The iconoclasts tried to remove religious art that sought to represent God. However, the Church decided that such art could be permitted. Although our Protestant friends often disagree, these items have long been a part of the Roman Catholic and Orthodox traditions. See, The Council of Nicaea (7th Ecumenical,787 AD), and Catholic Teaching on Religious Art.


God as He creates Adam.

This image is Michelangelo's "God Creating Adam". Again, does he seem to be concentrating? Is there a hint of power present and movement? Notice the hair and beard. It looks like He is facing into a high wind with the hair streaming back behind Him. Would this be one way for the artist to communicate that power is indeed present and working with wind as a side effect? Why wind?

Gen. 1:2-3. "[T]he earth was a formless void and darkness covered the face of the deep, while a wind from God swept over the face of the waters. Then God said, 'Let there be light'; and there was light.". NRSV.

Wind was also prominent on the day that God, the Holy Spirit, came and created the church. Acts 2:1-2. "When the day of Pentecost had come, they were all together in one place. And suddenly from heaven there came a sound like the rush of a violent wind, and it filled the entire house where they were sitting." NRSV.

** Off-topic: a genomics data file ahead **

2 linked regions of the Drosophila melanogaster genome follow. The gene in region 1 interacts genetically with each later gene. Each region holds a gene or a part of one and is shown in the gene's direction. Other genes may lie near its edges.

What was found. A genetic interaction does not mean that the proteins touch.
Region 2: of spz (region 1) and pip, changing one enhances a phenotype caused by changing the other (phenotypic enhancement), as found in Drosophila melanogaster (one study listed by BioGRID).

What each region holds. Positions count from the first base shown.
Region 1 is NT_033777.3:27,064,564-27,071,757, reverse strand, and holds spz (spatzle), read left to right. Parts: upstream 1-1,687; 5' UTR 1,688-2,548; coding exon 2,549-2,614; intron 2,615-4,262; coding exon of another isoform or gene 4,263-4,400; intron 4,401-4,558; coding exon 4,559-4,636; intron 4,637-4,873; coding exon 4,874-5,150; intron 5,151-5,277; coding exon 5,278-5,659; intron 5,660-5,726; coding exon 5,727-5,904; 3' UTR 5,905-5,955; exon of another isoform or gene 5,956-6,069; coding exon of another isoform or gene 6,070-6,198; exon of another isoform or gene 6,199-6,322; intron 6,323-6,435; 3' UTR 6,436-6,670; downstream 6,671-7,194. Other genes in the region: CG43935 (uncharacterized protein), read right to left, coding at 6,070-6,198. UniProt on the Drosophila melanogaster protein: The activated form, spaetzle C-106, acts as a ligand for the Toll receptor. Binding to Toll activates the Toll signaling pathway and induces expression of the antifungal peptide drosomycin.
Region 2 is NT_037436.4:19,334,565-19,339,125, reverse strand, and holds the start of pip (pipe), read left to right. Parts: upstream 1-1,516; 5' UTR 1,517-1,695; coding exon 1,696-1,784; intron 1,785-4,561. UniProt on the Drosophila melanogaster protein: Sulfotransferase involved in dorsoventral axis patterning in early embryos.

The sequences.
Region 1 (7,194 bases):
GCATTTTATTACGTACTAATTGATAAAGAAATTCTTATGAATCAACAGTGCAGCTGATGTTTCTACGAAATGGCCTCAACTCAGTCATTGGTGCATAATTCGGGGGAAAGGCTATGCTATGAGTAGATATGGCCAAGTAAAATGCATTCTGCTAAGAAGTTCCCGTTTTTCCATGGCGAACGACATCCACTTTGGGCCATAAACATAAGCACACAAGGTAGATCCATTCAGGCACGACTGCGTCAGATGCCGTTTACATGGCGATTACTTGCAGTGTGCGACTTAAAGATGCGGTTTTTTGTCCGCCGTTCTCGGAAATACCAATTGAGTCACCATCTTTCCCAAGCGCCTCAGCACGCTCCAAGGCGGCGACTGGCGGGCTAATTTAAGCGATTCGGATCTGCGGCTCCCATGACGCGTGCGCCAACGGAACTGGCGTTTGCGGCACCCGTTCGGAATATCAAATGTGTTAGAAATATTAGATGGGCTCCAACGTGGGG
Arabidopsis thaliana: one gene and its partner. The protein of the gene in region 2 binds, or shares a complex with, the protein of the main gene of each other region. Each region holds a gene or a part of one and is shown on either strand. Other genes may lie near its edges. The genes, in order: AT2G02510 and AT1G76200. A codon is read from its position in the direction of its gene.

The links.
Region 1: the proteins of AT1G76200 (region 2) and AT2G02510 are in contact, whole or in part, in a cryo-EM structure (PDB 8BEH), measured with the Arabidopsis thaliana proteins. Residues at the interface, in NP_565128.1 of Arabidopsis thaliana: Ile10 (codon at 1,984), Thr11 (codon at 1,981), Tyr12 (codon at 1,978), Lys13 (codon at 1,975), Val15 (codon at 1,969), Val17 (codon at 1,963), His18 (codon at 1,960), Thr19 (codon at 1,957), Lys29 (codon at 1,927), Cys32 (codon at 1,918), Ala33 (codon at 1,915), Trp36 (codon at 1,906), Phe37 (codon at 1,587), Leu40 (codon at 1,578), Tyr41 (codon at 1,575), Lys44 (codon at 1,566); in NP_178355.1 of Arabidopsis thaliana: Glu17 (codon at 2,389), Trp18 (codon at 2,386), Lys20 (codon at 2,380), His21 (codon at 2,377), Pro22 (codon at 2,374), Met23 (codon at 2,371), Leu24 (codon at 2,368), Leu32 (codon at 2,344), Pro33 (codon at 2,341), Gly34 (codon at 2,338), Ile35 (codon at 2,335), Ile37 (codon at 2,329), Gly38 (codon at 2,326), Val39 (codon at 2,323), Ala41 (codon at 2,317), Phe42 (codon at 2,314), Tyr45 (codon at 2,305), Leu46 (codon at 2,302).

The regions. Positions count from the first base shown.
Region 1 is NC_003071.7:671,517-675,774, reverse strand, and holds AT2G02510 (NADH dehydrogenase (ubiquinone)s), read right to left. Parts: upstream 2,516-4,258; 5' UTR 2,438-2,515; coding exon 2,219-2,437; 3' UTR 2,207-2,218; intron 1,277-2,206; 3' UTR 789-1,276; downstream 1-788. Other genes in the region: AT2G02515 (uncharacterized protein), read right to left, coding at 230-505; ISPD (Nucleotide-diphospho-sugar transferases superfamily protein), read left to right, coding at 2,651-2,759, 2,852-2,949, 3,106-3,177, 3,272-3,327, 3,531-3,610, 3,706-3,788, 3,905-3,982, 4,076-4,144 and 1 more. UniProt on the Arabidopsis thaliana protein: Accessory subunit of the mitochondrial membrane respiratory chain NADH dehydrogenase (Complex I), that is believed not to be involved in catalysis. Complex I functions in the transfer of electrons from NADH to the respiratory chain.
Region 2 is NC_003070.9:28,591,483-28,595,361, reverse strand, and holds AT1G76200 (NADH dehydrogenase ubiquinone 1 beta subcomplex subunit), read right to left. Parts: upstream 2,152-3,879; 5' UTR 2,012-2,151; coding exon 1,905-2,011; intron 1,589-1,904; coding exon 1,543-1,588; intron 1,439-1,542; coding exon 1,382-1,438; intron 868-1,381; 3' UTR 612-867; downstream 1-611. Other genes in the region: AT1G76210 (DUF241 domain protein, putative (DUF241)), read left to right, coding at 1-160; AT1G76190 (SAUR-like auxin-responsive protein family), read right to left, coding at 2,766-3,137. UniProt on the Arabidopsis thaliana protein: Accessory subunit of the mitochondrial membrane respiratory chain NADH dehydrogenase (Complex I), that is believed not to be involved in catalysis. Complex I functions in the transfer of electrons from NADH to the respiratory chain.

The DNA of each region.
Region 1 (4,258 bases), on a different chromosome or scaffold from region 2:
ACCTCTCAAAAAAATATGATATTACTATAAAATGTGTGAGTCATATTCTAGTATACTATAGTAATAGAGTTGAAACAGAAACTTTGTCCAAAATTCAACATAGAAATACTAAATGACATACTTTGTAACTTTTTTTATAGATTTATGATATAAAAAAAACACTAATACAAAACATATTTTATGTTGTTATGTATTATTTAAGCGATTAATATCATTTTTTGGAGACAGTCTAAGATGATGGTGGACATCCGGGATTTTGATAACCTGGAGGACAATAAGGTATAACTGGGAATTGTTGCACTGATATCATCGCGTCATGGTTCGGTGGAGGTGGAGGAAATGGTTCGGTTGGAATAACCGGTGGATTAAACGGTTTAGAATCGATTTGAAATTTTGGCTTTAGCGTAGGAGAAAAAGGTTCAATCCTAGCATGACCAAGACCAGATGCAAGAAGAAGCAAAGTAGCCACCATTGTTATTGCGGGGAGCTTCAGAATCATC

For another conception of God creating, see Blake's Ancient of Days.

The images of Michelangelo's Sistine Chapel are used with the permission of the owner of the copyright, Christus Rex. Images and text are displayed here for religious and educational purposes only. No other use is intended or permitted. Everything is presented "as is" without warrently expressed or implied. Original text is by Roger J. Smith, copyright 1997.

Unless attributed to someone else, the scripture quotations are from the New Revised Standard Version of the Bible, copyrighted 1989, by the Division of Christian Education of the National Council of the Churches of Christ in the U.S.A., and are used by permission. All rights reserved.

I am not an art critic or artist. I just invite others to think about the message presented by the work of art and then in meditation reflect on its application in your life. In addition, use your imagination. Put yourself in the position of one of the people depicted and feel what they feel. A painting may have tremendous spiritual meaning for you whether or not the artist intended it, or the art critics would agree. If you find meaning, work with that meaning thanking God.

This web page is the responsibility of Rev. Roger J. Smith, pastor of Sacred Heart Catholic Church. Comments can be sent to him. To see our many other pages click on home below.

Art in Meditation
Awaken to Prayer
Index to all parish web pages.